Kreischer Miller proudly recognizes Black History Month and the significant contributions of Black Americans throughout our country’s history. In celebration of Black History Month, we held a luncheon in the office on Tuesday, February 21, 2023. This was an opportunity for team members to spend time together and learn about black culture while enjoying delicious authentic foods accompanied by great music.

To kick off the luncheon, Moustapha Toure, Senior Accountant, Tax Strategies, provided background of Black History Month and the purpose of the celebration, as well as some of the items displayed in the office including traditional instruments, garments, and an information table highlighting black heroes, accounting trailblazers and more.

Here are some highlights from the event, and below are descriptions of the food, garments and instruments seen in the photos.

West African Cuisine

The food was provided from Anna’s Restaurant, a restaurant in Philadelphia known for its West African Cuisine. Here are some of the delicious foods that we enjoyed:

  • Thiebouyapp (eggplant, cabbage, green peppers and onions cooked over Senegalese fried rice and fresh lamb sauteed with garlic)
  • Alloco (Ivorian fried plantains)
  • Attiéké or Grated Cassava Pulp Couscous
  • Maafé (Malian groundnut stew or peanut butter sauce with root vegetables and aromatics served with white rice)
  • Grilled Fish and Grilled Chicken (Chicken and whole Tilapia marinated in lemon juice with scotch bonnet pepper, onions, tomatoes, cloves garlic, parsley)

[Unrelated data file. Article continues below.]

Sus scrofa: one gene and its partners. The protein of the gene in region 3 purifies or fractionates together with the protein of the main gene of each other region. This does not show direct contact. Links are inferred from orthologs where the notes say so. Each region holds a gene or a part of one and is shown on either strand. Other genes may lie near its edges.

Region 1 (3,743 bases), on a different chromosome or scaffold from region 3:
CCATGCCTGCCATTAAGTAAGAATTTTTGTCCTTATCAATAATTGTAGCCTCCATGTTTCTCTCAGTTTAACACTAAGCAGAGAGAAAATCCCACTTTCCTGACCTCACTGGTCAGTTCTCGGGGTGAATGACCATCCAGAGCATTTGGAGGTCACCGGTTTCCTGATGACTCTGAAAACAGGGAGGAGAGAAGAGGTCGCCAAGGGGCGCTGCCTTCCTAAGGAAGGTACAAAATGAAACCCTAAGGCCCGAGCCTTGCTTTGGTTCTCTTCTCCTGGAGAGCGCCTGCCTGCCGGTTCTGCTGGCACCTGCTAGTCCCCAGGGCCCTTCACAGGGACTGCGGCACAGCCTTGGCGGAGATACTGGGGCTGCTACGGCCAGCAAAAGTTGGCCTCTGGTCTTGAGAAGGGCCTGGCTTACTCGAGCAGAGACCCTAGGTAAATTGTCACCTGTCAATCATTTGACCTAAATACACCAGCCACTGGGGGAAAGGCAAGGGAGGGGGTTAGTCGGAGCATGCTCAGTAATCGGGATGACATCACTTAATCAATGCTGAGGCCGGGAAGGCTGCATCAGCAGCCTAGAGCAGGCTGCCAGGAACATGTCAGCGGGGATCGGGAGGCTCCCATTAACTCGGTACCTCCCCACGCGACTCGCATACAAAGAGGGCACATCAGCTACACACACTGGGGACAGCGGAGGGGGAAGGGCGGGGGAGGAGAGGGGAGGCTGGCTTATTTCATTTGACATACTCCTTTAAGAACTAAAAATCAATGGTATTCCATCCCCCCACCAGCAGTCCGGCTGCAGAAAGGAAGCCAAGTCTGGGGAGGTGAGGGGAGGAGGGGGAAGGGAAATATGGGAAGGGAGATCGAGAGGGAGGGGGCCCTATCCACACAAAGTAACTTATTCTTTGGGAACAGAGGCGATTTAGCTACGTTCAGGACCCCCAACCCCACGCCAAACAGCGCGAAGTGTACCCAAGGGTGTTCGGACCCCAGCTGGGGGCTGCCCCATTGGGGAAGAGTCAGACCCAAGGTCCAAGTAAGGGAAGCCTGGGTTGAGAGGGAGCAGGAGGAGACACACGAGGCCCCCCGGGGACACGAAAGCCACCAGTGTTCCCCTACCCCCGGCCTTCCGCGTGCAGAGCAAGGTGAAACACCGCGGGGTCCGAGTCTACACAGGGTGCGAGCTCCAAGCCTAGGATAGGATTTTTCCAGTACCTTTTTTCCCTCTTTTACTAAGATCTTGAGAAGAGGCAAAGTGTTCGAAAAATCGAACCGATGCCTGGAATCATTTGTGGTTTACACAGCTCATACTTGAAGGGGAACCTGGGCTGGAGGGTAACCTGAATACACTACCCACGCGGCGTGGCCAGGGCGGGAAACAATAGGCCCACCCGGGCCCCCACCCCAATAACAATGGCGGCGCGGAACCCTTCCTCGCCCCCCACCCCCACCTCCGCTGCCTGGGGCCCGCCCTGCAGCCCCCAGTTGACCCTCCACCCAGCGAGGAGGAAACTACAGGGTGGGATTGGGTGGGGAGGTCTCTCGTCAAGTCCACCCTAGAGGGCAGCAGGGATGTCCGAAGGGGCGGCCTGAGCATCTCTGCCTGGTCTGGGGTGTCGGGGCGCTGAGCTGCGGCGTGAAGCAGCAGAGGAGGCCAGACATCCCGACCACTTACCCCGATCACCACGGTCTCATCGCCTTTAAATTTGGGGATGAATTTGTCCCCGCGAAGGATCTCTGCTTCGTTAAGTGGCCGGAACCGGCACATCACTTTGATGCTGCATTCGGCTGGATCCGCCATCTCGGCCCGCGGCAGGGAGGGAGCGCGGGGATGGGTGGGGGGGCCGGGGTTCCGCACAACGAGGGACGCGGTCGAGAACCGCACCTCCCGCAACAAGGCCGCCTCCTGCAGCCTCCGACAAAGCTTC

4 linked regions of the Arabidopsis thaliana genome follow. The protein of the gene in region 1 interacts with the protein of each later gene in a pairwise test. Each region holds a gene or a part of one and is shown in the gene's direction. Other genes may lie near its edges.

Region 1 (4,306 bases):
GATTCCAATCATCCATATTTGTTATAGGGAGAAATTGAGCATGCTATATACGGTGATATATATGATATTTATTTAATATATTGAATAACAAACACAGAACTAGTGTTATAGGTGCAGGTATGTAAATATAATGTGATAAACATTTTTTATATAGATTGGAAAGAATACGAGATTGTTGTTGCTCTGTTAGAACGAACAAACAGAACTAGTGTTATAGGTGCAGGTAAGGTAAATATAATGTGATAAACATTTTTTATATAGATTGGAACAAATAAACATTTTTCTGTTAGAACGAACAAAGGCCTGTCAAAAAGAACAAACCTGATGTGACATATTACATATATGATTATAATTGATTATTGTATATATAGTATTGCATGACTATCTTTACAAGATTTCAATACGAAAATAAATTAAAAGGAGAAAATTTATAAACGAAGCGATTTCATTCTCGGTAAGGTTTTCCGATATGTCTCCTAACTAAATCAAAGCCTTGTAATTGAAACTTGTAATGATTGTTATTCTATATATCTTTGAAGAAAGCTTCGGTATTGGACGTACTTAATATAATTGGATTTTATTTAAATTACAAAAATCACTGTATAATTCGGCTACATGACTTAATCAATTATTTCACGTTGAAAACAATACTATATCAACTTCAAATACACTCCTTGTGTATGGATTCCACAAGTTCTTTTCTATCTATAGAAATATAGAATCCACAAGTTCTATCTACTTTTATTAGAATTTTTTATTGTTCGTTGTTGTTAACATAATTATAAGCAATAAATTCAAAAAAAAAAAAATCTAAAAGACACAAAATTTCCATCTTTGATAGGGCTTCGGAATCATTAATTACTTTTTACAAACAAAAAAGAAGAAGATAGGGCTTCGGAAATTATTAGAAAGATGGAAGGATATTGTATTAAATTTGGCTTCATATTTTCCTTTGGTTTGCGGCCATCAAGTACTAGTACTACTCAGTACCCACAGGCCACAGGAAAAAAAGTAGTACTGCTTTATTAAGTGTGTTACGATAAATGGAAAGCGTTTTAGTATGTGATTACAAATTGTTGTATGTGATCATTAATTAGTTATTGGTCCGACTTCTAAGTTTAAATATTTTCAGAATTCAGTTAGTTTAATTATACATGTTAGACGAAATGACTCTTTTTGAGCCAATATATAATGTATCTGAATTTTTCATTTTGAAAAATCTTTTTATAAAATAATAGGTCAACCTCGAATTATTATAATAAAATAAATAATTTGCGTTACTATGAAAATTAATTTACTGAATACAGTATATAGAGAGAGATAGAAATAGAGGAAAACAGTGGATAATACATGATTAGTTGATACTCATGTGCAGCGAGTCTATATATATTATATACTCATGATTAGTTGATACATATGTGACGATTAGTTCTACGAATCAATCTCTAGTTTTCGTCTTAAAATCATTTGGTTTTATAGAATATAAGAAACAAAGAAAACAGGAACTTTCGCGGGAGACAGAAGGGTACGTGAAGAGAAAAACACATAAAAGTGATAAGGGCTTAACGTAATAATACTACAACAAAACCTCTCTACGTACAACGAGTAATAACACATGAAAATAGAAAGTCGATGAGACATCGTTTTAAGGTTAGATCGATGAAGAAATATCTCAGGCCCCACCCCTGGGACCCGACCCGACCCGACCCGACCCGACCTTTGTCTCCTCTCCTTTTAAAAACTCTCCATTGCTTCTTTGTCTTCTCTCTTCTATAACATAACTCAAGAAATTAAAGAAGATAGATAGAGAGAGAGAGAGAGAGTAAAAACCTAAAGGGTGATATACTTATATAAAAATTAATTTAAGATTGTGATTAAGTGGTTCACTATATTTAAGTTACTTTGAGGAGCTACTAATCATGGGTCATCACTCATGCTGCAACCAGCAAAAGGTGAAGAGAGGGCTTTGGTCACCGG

• Bissap or Sorrel Juice (dried hibiscus & mint leaves)
  • Gnamakoudji or Ginger Juice (clean ginger root, peeled pineapple, and lime juice)

Ashanti Masks and Their Part in African Culture

The Ashanti mask comes from the Akan people group in Ghana. African masks are typically part of a ceremonial costume and are used in religious and social events to represent the spirits of ancestors. These masks are said to bridge the gap between the spiritual realm and the physical realm, and when used, the spirits of the ancestors and other entities are brought to life through dance and atmosphere of the occasion. They’re frequently used in initiation ceremonies and masquerade performances among other events. Those who wore the mask often wore a costume to disguise themselves and to add to the mysticism of the mask.

African Mud Cloth Fabric

Mud cloth is a cotton fabric with a great deal of cultural significance throughout Africa. In its place of origin, Mali, West Africa, mud cloth is worn by hunters as ritual protection and as a badge of status.


Mous brought in his West African white and gold embroidered traditional African wedding garment, boubou, which is made with bazin. This specific bazin is a craftsmanship woven fabric with decorative bindings and threads starched and beaten with wooden clubs.


The balafon is a gourd-resonated xylophone, a type of struck idiophone, that is associated with the neighboring peoples of West Africa. It typically produces 18 to 21 notes, though some are built to produce fewer notes. Balafon keys are traditionally made from Kosso rosewood, dried slowly over a low flame, and then tuned by shaving off bits of wood from the underside of the keys. Wood is taken off the middle to flatten the key or the end to sharpen it.

Djembe Drum

A djembe or jembe (/ˈdʒɛmbeɪ/ JEM-bay) is a well known instrument from West Africa. This rope-tuned skin-covered goblet drum is played with bare hands. According to the Bambara people in Mali, its name comes from the saying "Anke djé, anke bé" which means "everyone gather together in peace."


This event was a fantastic opportunity to learn more about African American history and celebrate the contributions of Black Americans throughout our country’s history. We’d like to extend a special thank you to Moustapha Toure, Alhassane Diallo, Cyntelle Northern, Jasmin Oommen, Pamela Thallner, and Thomas Sweeney for their efforts in organization everything!


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